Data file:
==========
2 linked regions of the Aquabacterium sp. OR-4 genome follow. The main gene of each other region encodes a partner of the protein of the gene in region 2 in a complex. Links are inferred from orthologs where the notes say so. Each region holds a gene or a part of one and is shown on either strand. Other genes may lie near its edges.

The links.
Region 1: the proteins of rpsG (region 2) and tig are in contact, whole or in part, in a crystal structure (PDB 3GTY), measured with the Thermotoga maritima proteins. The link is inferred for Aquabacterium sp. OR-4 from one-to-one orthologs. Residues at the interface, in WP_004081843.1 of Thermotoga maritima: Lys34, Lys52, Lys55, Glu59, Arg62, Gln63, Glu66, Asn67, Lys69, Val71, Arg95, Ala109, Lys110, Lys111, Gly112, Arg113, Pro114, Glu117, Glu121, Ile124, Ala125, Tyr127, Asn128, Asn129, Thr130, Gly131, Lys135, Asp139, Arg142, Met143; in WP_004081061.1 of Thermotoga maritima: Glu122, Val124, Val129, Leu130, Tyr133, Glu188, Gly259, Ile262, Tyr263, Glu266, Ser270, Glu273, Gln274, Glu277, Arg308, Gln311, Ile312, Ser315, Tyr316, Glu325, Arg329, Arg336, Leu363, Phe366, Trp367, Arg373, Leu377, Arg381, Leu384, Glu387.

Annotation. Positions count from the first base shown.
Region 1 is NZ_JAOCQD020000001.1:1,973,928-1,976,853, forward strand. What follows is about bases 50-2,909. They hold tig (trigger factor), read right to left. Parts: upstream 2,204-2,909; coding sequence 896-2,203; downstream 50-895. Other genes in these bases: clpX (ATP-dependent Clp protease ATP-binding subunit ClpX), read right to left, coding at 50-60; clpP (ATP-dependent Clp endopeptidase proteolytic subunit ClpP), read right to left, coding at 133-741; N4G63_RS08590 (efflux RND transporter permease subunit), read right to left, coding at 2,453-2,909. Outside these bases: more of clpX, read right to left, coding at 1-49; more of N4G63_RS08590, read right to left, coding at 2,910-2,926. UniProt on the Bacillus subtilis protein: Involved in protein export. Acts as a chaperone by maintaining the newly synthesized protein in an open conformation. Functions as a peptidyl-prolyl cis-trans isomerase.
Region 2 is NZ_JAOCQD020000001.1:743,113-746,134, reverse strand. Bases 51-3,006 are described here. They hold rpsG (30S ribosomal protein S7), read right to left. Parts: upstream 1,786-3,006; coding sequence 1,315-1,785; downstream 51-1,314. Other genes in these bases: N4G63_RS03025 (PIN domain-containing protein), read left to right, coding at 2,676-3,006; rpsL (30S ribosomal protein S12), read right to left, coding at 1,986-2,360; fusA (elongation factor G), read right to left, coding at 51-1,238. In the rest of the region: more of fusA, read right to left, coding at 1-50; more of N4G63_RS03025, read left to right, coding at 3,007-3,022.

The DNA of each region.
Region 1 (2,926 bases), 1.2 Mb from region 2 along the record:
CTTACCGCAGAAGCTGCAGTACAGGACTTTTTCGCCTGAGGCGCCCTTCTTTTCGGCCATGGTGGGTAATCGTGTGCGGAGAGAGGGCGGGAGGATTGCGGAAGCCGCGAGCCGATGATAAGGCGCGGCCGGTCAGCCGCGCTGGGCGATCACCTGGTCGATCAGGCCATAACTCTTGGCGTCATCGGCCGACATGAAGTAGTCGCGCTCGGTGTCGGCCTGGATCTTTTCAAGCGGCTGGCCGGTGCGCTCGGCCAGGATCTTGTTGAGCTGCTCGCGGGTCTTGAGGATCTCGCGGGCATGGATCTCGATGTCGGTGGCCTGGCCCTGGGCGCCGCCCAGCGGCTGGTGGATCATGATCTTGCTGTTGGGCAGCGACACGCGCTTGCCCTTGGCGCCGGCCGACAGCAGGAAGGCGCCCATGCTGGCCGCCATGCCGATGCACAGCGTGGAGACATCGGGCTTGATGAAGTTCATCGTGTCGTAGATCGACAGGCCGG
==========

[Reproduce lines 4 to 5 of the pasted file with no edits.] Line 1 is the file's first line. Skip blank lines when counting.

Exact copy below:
Annotation. Positions count from the first base shown.
Region 1 is NZ_JAOCQD020000001.1:1,973,928-1,976,853, forward strand. What follows is about bases 50-2,909. They hold tig (trigger factor), read right to left. Parts: upstream 2,204-2,909; coding sequence 896-2,203; downstream 50-895. Other genes in these bases: clpX (ATP-dependent Clp protease ATP-binding subunit ClpX), read right to left, coding at 50-60; clpP (ATP-dependent Clp endopeptidase proteolytic subunit ClpP), read right to left, coding at 133-741; N4G63_RS08590 (efflux RND transporter permease subunit), read right to left, coding at 2,453-2,909. Outside these bases: more of clpX, read right to left, coding at 1-49; more of N4G63_RS08590, read right to left, coding at 2,910-2,926. UniProt on the Bacillus subtilis protein: Involved in protein export. Acts as a chaperone by maintaining the newly synthesized protein in an open conformation. Functions as a peptidyl-prolyl cis-trans isomerase.